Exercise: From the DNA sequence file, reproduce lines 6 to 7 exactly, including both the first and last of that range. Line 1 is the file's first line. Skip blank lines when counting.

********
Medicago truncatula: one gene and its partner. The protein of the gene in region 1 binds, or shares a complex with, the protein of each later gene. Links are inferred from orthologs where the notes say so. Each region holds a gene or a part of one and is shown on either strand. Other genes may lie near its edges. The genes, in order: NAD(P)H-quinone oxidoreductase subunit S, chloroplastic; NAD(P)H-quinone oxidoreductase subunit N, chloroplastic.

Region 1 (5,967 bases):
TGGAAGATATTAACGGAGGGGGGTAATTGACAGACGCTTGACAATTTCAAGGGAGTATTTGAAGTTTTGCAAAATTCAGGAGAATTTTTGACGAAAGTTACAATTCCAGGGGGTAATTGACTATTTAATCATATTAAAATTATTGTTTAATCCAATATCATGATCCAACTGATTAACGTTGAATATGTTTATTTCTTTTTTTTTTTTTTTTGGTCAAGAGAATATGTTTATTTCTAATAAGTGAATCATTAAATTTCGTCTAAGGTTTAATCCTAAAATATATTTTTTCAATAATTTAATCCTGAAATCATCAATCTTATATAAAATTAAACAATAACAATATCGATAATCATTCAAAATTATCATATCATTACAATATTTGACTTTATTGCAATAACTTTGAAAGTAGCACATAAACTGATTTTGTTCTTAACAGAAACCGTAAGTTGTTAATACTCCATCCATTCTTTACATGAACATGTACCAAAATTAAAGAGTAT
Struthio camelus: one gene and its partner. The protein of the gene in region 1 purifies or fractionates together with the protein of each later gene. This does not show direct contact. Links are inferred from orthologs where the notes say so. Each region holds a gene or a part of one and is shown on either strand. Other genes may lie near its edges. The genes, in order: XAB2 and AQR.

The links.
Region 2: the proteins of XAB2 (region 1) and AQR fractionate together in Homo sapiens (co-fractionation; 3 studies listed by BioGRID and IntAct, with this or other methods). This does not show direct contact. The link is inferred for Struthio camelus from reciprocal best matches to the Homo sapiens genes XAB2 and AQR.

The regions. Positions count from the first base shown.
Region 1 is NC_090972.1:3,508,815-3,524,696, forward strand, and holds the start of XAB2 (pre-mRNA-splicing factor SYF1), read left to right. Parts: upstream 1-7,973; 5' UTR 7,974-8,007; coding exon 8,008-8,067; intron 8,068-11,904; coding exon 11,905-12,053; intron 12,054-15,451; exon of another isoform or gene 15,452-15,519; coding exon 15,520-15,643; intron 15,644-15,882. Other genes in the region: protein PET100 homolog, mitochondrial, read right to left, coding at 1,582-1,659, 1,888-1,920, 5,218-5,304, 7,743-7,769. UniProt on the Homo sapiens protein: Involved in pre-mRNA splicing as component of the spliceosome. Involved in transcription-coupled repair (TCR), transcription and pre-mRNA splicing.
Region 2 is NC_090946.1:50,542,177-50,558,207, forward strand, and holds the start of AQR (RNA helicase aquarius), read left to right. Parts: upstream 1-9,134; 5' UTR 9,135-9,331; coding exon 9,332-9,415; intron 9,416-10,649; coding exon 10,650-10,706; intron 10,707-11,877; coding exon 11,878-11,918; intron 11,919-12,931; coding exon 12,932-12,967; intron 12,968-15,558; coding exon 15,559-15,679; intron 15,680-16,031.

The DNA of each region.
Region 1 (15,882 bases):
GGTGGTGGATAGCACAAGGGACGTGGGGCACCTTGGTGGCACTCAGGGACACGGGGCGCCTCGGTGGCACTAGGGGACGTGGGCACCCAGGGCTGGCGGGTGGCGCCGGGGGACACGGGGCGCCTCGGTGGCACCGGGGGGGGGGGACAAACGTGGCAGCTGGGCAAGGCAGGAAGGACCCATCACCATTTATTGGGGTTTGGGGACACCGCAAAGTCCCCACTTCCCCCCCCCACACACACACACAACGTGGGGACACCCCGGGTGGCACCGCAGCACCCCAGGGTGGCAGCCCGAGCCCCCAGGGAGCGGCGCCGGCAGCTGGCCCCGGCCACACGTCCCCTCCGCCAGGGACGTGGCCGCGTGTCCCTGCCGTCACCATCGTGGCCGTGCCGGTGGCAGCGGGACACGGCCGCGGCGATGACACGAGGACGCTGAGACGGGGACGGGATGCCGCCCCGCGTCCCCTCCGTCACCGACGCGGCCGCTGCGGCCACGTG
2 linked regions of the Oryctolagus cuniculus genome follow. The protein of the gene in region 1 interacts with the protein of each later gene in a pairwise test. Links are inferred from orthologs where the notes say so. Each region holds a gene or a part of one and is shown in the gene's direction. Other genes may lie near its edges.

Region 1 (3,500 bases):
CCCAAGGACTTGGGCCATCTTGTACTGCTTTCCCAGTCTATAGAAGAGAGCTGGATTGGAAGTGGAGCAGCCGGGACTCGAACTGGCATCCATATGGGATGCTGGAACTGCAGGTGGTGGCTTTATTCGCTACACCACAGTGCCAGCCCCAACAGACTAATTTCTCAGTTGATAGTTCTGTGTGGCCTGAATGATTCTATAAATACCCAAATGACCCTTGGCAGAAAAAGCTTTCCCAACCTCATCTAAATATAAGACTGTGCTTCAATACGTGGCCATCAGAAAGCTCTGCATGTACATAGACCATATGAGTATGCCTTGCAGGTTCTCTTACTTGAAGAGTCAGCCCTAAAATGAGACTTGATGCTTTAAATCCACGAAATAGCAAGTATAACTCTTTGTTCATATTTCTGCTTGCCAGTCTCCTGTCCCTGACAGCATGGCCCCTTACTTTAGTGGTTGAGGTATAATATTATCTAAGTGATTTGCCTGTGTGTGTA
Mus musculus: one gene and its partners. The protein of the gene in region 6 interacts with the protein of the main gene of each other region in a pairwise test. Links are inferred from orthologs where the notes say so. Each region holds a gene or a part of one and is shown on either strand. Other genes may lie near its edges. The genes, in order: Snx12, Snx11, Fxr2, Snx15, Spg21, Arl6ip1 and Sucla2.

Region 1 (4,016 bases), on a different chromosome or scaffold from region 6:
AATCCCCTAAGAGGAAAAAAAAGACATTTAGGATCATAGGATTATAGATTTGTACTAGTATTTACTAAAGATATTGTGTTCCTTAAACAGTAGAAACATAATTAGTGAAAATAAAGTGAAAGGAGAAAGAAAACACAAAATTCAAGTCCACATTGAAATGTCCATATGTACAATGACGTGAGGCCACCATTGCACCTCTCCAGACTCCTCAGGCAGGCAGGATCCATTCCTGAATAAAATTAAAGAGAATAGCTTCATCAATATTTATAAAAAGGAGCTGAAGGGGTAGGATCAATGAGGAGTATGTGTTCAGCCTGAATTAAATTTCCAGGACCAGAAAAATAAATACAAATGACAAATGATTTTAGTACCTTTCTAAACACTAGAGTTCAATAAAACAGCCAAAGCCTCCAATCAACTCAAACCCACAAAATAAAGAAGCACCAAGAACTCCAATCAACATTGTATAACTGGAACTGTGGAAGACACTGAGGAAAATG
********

Region 2: the proteins of XAB2 (region 1) and AQR fractionate together in Homo sapiens (co-fractionation; 3 studies listed by BioGRID and IntAct, with this or other methods). This does not show direct contact. The link is inferred for Struthio camelus from reciprocal best matches to the Homo sapiens genes XAB2 and AQR.

The regions. Positions count from the first base shown.